Posted in Adult Offspring, College, Fragile Life, Insight, Milestone Moments, Mother to Crone, Nuts & Bolts, Takes a Village, Twenty-something, What's Next? (18 & beyond)

No Guarantees


There’s something about a college graduation.

I can’t put my finger on it.

Last weekend, at the farmers market, I came across another college graduate and she told me about her plans to return west to start her career, and I walked away weeping.

I’m grateful for sunny days. For sunglasses.

I think it’s time. Maybe it’s time. Time passing.

Teens becoming grownups. Everything changing, reshaping.

I had come to the Farmer’s Market from yoga so maybe I was especially tender. I feel awfully proud of my son’s graduation, but I’m not sure why. What did I have to do with it?

I actually felt called out when the commencement speaker said: “Thank your parents,” especially as I looked around at all the richer parents or harder working ones or more sacrificing ones–those who put their kids through school while ours did it on his own.

And then I remembered all the trips I made to be close by when he was going through something that I couldn’t quite figure and then all the times I helped him navigate through alternate routes and detours and segues. I remembered all the encouragement and returns and goodbyes and trips to the airport. The fights. The pillow talk. The persistence. So much persistence.

Maybe I feel used up.

Maybe that’s just right.

I gave it my all, I did.

He seemed so happy on his graduation day and that made me happy. It still does. He was so full of himself in the way that every one of us should be at such a moment. Inflated. Buoyant. Light. The whole point of me was to be ballast. Weight. Homecoming. Backboard. Less and less relevant.

I always feel better when I write into something that I don’t quite understand even if I don’t understand it much better afterward.

Just showing up for myself is something.

Like I showed up for him.

Like we’ve been showing up for this nation.
For women.
For immigrants.
For Muslims and Jews and POC.
For the underpaid. The uninsured.

No guarantees.

Posted in College, Fragile Life, Insight, Milestone Moments, What's Next? (18 & beyond)

The missing limb

1187287_10151818827533746_1766580072_nI’m not a sailor or a swimmer, but I love being beside the water. And so, while my husband and our younger son gallivant around town, I retreat to a quiet table on a floating dock.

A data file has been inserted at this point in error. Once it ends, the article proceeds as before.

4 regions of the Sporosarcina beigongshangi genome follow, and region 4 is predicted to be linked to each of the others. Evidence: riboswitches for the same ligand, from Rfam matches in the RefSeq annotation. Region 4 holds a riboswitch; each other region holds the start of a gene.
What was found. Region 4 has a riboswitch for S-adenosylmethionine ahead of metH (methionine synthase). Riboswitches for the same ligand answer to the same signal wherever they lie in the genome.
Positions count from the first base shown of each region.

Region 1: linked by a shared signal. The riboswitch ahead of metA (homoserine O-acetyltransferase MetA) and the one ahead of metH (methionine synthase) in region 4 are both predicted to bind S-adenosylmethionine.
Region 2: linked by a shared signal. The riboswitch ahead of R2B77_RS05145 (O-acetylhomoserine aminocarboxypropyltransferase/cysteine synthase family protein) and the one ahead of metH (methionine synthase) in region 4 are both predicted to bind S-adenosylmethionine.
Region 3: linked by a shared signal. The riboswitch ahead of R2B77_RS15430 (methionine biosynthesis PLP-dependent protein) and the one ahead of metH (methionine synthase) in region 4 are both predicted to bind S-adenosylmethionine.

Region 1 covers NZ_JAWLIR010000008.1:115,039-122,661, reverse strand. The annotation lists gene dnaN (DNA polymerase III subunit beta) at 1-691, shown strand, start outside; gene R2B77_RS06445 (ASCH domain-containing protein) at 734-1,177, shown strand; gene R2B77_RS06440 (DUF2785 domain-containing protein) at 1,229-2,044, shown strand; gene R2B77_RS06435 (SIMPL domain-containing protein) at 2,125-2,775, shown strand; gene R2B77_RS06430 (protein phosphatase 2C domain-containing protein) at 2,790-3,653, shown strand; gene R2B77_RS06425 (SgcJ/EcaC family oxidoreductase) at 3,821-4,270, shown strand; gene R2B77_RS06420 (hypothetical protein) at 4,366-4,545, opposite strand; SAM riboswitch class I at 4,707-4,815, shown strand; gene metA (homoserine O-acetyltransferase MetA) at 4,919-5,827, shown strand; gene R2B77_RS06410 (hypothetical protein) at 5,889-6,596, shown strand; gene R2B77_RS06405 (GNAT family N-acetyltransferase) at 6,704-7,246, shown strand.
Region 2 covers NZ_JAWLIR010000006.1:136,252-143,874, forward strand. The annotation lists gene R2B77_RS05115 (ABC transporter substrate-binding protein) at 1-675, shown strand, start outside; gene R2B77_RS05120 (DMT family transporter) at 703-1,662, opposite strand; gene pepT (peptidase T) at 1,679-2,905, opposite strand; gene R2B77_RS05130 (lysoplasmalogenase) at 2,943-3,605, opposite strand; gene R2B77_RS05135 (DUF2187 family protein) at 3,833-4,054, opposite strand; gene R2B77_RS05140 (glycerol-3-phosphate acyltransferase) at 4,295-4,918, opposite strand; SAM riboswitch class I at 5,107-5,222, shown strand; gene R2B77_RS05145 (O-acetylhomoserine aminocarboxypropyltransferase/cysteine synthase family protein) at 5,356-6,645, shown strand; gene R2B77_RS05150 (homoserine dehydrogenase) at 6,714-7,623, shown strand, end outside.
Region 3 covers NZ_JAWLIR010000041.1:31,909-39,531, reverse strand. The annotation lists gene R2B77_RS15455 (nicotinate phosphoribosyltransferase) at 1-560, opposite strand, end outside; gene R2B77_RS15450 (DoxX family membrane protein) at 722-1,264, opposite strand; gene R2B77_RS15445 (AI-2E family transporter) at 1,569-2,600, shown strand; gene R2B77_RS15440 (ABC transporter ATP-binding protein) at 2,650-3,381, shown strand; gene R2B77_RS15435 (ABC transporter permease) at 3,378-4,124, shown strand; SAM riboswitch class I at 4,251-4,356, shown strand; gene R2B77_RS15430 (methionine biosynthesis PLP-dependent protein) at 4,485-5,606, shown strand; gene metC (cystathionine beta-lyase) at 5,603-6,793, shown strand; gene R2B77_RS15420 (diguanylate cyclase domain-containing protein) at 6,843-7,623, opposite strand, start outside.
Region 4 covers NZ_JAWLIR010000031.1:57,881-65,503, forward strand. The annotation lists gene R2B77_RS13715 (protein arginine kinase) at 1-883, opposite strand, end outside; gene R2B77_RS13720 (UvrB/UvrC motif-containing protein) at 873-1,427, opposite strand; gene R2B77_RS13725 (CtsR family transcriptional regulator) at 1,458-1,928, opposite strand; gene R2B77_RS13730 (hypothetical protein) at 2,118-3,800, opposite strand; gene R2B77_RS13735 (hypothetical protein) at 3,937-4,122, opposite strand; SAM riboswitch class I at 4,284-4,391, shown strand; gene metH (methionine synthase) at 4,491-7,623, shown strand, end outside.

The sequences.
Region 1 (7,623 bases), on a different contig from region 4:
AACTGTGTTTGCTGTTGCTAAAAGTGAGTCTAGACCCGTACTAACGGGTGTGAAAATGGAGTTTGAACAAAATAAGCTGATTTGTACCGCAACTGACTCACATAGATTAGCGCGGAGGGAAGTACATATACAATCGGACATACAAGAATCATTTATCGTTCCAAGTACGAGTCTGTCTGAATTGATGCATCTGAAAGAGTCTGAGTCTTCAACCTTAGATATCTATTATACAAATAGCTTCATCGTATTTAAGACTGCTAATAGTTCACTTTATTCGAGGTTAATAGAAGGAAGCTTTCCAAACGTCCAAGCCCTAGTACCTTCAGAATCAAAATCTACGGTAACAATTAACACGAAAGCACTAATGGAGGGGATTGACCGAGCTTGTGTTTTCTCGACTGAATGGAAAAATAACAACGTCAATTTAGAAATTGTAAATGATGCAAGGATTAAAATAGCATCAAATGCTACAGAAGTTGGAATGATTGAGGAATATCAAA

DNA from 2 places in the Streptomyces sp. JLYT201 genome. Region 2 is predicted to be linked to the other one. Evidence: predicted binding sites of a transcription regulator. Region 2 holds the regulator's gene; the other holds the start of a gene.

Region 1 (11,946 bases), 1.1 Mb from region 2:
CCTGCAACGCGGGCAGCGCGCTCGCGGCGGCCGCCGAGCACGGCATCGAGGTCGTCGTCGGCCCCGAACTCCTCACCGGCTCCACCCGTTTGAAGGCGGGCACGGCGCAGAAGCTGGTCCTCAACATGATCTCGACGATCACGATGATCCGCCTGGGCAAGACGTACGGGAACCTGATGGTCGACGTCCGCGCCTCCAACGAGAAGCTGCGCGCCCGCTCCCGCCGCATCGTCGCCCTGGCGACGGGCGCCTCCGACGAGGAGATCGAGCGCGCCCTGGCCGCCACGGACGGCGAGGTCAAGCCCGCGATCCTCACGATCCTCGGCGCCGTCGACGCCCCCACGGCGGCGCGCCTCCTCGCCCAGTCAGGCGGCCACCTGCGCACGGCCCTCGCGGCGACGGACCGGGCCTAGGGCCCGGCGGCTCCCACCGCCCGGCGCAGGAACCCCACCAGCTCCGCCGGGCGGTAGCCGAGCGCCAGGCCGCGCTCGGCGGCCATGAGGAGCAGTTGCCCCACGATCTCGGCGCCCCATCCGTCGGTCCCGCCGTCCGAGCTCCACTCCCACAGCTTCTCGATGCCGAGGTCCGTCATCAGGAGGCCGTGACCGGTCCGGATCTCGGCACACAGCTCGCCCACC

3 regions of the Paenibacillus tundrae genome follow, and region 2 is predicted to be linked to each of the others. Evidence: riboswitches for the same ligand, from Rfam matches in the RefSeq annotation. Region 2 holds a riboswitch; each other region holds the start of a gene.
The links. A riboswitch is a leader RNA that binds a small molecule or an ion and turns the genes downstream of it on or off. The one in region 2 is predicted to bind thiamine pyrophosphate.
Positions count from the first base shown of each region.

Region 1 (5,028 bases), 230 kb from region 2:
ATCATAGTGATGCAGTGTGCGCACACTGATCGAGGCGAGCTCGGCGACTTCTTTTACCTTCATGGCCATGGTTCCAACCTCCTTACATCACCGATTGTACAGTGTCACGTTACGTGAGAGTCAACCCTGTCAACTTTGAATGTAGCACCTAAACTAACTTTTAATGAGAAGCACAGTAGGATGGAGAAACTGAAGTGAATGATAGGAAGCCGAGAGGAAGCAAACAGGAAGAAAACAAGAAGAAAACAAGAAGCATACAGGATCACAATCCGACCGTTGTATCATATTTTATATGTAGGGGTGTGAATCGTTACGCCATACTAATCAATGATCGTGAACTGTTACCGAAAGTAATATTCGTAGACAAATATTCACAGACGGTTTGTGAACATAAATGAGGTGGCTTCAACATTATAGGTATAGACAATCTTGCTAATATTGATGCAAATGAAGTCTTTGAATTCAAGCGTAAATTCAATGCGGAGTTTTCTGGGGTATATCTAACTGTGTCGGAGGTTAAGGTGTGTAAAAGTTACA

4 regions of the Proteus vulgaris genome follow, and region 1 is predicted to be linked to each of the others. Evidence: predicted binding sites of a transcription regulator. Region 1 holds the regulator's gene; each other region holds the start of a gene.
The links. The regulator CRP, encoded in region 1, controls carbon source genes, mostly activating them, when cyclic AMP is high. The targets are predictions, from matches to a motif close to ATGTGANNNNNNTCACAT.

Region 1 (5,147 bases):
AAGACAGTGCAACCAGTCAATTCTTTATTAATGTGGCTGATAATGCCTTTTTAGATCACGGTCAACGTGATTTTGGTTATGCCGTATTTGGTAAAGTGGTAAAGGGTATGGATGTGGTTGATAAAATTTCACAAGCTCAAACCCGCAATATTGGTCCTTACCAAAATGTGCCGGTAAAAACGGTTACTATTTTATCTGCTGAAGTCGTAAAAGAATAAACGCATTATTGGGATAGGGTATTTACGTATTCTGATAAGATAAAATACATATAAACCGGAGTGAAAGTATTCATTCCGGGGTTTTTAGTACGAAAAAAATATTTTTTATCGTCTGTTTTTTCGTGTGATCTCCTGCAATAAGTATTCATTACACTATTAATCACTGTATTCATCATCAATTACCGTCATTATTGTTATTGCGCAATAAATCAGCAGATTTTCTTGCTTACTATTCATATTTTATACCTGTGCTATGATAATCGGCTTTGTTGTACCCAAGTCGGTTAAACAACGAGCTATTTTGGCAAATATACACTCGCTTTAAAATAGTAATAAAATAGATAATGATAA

I order a glass of Chardonnay and coconut shrimp and then I set to scribbling notes on sheets of paper that I obtained from the young man at the Marina desk.

As I sip and write, the day is crystal clear and the mountain range across the great expanse of Lake Champlain appears as if it is a sea of waves unto itself.

This is perfect therapy for saying goodbye to a son (my first born) which we did just an hour ago. This is better than all those last minute searches at Wal-Mart and Home Depot and Bed, Bath & Beyond with the throngs of other distraught parents of college freshmen, willing to buy anything to delay the pain of separation.

Before we leave town–and leave him behind–the rest of us will take the Lake Champlain Chocolate Factory tour, I think to myself. Why not! We can have some fun.

A thin, blue dragonfly lands on my table and reminds me of my calling. I am a not only a mother. I am a writer. I fold a second piece of paper once, and then again, so that there are 4 boxes into which I can, somewhat privately, collect my emerging thoughts as the server refills my water.

I write about how how the body has its own response to goodbye even as the mind says it’s fine…

When I have filled an entire side of the sheet, I unfold it and flip it to the opposite side, folding it up once more. I scoop out some of the ice from the water and drop it into my wine. I am almost buoyant.

“I think we should move here, Dad.”

I look up to see a boy about the age of our younger son, 13, standing beside his father who has stepped up to the bar. I recognize the longing in the boy’s voice, feel it in myself. I’ve heard the same longing  in my husband’s today as he raves about the Champlain Valley, as if to say the same: “Let’s just move here.”

I don’t hear the father’s reply, but I sense it in his wife’s face as she approaches him. She is beautiful, but her cheeks look hollowed. She attempts a smile and then brushes her hand against her husband’s cheek while he leans over to kiss his son on the forehead.

From behind, a small girl with long brown curls wraps her arms around her father’s waist and rests her head against his back.

As the family limps away with their drinks, I brush tears from my cheek.